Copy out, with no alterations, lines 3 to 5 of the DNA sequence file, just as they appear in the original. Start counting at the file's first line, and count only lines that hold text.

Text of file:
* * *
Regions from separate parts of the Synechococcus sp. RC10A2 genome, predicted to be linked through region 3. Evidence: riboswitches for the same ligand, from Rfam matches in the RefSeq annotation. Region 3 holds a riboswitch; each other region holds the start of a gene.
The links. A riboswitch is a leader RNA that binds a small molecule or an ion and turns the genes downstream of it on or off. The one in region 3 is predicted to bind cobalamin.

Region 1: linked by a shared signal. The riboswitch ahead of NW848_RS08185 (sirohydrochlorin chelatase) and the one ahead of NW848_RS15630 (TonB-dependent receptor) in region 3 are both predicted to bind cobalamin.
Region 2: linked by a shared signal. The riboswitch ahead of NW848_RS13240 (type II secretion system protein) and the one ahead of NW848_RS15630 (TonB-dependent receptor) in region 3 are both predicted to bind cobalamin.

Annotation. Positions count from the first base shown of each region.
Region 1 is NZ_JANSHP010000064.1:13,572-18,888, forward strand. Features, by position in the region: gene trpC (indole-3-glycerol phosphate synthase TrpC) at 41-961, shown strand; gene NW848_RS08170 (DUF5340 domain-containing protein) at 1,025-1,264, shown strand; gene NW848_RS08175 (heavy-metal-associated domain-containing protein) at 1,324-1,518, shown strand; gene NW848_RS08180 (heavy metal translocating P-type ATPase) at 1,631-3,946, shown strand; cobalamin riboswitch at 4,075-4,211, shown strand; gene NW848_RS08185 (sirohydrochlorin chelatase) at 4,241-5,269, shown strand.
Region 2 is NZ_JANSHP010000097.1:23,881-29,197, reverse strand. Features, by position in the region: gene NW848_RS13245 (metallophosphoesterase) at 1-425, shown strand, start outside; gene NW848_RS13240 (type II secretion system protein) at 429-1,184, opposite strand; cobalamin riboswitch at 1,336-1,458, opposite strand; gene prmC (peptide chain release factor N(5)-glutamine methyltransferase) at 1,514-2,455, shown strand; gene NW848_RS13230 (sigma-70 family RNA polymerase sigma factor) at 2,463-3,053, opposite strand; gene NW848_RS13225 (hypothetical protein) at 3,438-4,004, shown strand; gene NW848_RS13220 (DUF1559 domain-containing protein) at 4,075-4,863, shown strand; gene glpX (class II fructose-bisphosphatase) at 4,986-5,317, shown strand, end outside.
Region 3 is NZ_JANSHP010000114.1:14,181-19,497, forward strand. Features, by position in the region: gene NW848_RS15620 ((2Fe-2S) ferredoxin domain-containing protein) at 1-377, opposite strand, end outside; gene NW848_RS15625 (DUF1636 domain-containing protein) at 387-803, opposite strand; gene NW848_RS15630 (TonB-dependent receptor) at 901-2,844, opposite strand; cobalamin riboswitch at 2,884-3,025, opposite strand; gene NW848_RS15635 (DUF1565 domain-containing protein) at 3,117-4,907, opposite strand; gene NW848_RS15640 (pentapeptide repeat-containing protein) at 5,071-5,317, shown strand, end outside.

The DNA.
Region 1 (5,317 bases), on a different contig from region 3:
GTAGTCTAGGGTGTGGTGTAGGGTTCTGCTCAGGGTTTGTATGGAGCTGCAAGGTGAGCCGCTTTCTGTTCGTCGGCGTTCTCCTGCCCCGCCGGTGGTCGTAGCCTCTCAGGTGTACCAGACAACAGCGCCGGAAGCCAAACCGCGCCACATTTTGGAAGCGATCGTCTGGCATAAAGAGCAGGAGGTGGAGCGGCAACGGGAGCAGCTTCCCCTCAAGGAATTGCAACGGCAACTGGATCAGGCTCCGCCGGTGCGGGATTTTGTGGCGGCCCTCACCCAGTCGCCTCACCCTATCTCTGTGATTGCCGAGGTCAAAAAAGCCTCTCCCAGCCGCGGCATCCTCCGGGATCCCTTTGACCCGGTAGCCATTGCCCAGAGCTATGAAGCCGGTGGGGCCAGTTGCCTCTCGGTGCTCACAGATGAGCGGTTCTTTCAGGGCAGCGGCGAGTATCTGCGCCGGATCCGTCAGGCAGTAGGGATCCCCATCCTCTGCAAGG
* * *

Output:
Region 1: linked by a shared signal. The riboswitch ahead of NW848_RS08185 (sirohydrochlorin chelatase) and the one ahead of NW848_RS15630 (TonB-dependent receptor) in region 3 are both predicted to bind cobalamin.
Region 2: linked by a shared signal. The riboswitch ahead of NW848_RS13240 (type II secretion system protein) and the one ahead of NW848_RS15630 (TonB-dependent receptor) in region 3 are both predicted to bind cobalamin.

Annotation. Positions count from the first base shown of each region.